Oppenheimer – ‘Noh’ Play Has Its World Premiere In Sydney
Oppenheimer, a Japanese Noh play in English, will have its world premiere in Sydney later this month, in the 70th anniversary year of Hiroshima. The ghost of the American scientist Robert J Oppenheimer, the ‘father of the atomic bomb’, is redeemed in the exquisite Noh tradition of mask, music and dance. Supported by the Japan Foundation in conjunction with the University of Sydney, Oppenheimer is also presented as part of the centenary celebrations of the Sydney Conservatorium of Music.
Oppenheimer is written by ethno-musicologist Emeritus Professor Allan Marett (Sydney Conservatorium of Music) and composed by Noh scholar Professor Richard Emmert (Musashino University, Tokyo). It traces the journey of Oppenheimer as he is transformed from an agent of death and destruction into an agent of liberation and healing. “Oppenheimer will ….have a big impact in Japan and on Japanese-Australia relations.” says Jeff Janisheski, Head of Acting at NIDA.
Noh is a traditional Japanese theatrical form and one of the oldest surviving theatrical forms in the world. In Noh drama, agents of suffering first appear trapped in the form of a ghost and then in the course of the play attain liberation. In Oppenheimer, the ghost is physicist Robert J Oppenheimer, who, tormented by the horrible consequences of his action in developing the atomic bomb, is condemned to return each year to Hiroshima, confront his guilt and suffer the agonies that his weapon caused.
The production is directed and choreographed by master actor-teacher Akira Matsui of the Kita School of Japanese classical Noh theatre who says that there has never been a work like Oppenheimer presented in Japan. The principal performers include both Japanese professionals and Japanese-trained members of the Theatre Nohgaku. The performance will feature classical and new masks made by master mask-maker Kitazawa Hideta.
“Although the conventions of Noh will be somewhat unfamiliar to Australian audiences, the beauty of its costumes, masks, music and dance speaks directly across the cultural divide,” says Professor Allan Marrett.
“Moreover, all of us live in the shadow of Hiroshima and Nagasaki. So far, these are the only occasions when a nuclear weapon has been used on a human population, but it won’t be the last. How do we deal with this legacy?” he asks.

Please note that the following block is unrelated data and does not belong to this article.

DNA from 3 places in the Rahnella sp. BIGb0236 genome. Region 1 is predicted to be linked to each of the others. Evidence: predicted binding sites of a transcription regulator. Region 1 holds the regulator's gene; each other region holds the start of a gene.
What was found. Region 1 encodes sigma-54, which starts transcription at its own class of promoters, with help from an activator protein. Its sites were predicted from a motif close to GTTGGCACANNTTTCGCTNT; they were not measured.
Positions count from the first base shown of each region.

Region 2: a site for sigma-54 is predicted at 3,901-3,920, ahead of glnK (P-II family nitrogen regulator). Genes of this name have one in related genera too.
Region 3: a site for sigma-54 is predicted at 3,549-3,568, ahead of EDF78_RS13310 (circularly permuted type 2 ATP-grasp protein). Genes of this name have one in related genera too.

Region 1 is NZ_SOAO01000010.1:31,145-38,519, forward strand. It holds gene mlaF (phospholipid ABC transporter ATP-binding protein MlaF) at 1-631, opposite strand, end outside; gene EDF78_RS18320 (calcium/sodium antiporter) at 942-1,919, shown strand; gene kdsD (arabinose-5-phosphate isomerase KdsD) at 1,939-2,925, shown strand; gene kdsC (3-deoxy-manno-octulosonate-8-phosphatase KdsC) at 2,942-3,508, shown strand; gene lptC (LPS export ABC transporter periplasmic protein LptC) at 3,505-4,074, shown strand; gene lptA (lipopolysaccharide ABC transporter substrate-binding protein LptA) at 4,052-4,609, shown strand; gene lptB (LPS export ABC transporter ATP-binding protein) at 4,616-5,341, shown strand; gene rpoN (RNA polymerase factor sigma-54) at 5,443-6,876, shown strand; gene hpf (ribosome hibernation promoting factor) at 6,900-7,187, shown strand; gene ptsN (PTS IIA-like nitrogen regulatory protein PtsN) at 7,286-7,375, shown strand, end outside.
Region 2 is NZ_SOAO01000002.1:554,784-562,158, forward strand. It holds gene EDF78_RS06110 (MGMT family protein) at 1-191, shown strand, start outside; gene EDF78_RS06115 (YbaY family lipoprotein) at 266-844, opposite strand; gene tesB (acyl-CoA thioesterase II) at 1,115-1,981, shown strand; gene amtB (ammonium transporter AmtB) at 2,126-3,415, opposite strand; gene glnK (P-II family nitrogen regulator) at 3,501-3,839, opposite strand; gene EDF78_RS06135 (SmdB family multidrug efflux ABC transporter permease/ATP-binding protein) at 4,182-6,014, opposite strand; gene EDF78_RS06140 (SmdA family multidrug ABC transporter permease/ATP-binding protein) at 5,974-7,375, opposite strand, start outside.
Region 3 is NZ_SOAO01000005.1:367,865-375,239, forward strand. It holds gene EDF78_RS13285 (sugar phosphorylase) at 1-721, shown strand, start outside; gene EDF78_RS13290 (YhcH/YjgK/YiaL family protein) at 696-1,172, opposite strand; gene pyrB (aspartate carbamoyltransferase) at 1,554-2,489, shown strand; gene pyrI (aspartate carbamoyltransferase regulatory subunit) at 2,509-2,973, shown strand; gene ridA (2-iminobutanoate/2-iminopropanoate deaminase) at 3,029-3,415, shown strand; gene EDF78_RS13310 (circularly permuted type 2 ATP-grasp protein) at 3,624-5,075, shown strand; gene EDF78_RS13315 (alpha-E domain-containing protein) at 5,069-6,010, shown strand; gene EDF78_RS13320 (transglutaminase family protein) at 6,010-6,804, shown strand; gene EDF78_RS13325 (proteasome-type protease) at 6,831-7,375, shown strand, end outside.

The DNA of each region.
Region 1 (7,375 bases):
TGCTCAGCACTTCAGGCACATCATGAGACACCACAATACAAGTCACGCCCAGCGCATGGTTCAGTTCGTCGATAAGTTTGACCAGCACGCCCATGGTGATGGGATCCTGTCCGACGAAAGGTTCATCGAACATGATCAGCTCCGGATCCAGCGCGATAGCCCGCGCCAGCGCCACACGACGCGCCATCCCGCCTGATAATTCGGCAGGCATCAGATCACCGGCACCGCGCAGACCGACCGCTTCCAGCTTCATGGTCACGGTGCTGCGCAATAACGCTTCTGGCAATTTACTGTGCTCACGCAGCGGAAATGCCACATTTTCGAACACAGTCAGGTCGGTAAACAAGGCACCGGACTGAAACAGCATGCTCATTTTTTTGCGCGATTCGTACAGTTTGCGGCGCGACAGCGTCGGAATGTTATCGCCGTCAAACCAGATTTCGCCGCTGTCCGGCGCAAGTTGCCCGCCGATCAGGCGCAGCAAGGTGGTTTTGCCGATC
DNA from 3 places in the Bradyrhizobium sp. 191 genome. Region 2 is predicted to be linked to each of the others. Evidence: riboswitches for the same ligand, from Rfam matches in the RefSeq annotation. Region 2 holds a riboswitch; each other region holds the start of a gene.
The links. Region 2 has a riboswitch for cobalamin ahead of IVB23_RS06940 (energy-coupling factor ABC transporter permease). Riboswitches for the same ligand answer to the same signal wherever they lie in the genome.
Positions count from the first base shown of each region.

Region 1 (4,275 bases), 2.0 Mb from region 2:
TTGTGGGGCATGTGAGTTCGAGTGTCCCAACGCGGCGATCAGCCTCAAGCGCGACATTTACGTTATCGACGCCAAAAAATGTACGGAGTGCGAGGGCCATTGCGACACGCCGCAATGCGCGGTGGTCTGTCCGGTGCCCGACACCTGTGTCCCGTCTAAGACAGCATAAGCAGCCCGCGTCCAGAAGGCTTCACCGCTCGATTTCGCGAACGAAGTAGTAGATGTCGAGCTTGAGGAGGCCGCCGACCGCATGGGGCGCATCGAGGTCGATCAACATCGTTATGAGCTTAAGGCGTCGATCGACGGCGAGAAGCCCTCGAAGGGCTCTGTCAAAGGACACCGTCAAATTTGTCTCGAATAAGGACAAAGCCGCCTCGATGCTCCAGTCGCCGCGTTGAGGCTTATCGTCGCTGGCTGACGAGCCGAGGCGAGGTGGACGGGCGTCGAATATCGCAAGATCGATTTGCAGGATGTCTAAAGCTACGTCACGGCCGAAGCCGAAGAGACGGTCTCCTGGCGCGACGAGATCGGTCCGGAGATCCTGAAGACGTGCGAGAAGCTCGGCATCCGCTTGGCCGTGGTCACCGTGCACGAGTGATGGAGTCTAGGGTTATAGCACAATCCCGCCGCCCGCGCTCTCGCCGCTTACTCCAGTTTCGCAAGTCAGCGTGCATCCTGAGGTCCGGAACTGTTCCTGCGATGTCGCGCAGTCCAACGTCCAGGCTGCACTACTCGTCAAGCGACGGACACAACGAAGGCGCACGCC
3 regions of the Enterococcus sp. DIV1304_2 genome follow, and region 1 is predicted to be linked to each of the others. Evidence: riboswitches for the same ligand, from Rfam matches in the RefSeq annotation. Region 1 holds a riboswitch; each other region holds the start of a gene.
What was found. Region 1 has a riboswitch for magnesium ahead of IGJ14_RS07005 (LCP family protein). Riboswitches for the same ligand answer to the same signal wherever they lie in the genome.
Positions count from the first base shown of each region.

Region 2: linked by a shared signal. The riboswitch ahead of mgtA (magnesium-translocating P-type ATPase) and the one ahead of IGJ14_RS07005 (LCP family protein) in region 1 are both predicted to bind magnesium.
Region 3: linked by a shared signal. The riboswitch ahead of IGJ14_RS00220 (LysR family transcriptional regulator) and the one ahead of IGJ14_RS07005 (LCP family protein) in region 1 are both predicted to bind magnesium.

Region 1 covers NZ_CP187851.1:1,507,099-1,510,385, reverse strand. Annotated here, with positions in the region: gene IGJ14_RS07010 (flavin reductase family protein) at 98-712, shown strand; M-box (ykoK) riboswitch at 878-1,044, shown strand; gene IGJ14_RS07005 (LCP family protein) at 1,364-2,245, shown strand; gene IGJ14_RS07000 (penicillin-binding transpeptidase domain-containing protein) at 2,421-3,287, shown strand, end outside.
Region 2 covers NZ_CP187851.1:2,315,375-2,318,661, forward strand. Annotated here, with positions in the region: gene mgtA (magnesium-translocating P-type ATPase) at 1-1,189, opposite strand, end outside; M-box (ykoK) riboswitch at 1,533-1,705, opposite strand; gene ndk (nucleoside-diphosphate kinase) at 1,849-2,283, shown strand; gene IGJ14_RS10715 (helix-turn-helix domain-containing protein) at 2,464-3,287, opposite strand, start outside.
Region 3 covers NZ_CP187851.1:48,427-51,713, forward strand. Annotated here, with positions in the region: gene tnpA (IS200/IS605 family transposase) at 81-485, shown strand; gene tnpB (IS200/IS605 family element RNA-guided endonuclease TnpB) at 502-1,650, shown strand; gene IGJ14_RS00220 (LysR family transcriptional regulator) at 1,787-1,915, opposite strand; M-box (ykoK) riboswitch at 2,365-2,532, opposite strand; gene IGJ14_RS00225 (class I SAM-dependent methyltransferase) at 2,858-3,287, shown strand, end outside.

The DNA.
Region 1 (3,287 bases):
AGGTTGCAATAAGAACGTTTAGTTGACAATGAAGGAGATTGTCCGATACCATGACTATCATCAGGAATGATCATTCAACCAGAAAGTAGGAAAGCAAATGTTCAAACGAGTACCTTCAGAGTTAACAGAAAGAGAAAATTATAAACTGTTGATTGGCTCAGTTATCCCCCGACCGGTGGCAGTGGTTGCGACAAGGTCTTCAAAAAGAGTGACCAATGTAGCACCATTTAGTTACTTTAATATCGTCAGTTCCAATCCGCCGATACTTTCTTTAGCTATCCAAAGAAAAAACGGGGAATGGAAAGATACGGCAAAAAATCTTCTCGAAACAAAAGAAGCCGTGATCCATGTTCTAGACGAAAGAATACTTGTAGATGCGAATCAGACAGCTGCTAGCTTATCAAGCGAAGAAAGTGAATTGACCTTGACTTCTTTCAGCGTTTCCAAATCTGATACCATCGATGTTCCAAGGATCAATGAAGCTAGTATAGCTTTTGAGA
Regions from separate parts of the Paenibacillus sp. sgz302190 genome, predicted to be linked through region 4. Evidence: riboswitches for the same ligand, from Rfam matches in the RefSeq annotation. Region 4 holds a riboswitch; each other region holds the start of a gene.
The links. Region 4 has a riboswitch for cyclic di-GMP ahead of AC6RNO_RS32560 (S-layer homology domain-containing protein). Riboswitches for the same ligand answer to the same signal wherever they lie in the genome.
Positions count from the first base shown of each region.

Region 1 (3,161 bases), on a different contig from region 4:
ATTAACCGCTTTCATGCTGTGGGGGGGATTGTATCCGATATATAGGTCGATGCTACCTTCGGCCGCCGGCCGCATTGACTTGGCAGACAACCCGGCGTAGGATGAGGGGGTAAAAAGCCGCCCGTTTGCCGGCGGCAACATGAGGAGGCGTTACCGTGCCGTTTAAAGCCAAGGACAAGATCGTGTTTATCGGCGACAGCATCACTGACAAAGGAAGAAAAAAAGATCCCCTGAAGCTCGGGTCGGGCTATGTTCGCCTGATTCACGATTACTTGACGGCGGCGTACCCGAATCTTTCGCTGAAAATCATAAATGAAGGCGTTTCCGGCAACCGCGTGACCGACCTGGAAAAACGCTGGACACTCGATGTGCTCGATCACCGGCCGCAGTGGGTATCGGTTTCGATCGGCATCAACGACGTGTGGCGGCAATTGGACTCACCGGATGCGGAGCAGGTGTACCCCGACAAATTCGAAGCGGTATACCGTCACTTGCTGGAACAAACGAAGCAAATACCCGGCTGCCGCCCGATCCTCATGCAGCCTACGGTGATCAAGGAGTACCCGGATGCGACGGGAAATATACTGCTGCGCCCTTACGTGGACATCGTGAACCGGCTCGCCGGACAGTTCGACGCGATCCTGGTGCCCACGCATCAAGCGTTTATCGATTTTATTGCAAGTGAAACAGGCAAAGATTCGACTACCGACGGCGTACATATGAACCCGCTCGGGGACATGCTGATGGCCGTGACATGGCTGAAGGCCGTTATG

Oppenheimer is presented in two parts. In the first part, the main character is in disguise – Oppenheimer appears initially as a priest, wearing a Yorimasa mask (pictured above) – but then reveals his true identity, which he then presents in the second part of the play.
The play has the structure and form of a ‘mugen’ Noh, where the main character, Oppenheimer, is the ghost of a person who, because of some karmic hindrance, is unable to leave their human form at death.
Through a contemplation of the traditional Zen story of Hyakujo and the fox (Mumonkan, Case 2), the ghost of Oppenheimer is finally released from his suffering when he encounters Fudô Myô-ô within the fires of Hiroshima. Fudô gives Oppenheimer his sword and snare so that he can dance for the liberation of all beings from suffering and in particular, the wounds and scars that resulted from the atomic bombing of Hiroshima.
Matsui adds “Using the classical elements and style of Noh theatre, Oppenheimer is neither politically graphic, nor does it attempt to make accusations of right and wrong. It does not have the Christian concept of repentance, but rather a skillful expression of Buddhist thought. It is a work that challenges the audience to think about the contradictions brought about by science.”
The collaboration between Allan Marrett and Richard Emmert dates back several decades when in 1989 and 1991, when they joined Akira Matsui to produce Eliza, one of the earliest examples of Noh in English, in Sydney and Tokyo.
This, and a number of other English Noh projects, led to the formation, in 2000, of the professional Japanese-American company, Theatre Nohgaku, whose mission is to increase appreciation of Noh outside Japan through the performance of traditional Noh plays in English and the creation of new Noh in English. Since then, Theatre Nohgaku has gone from strength to strength, holding annual workshops for writers, through which Oppenheimer has been developed.
Performers: Principal actor (shite) John Oglevee/ Companion actor (tsure) Akira Matsui/Secondary actor (waki) David Crandall/ Head of chorus (jigashira) Richard Emmert/ Interlude actors (ai-kyogen) Gary Watson, Yoke Chin/ Flute (nokan) Takizawa Narumi/ Small shoulder drum (kotsuzumi) Omura Kayu/ Large hip drum (otsuzumi) Okura Eitaro/Stick drum (taiko) Yoshitani Kiyoshi/Stage assistants (koken) Omura Sadamu, Kitazawa Hideta.
Co-inciding with the premier of Oppenheimer, The Japan Foundation, Sydney is proud to present Shadow & Light: The Craft of Noh Mask Carving an exhibition of Japanese Noh masks by award-winning artisan Hideta Kitazawa, at The Japan Foundation Gallery, 16-30 September. www.jpf.org.au
Tickets: Adults: $65, Concession: $45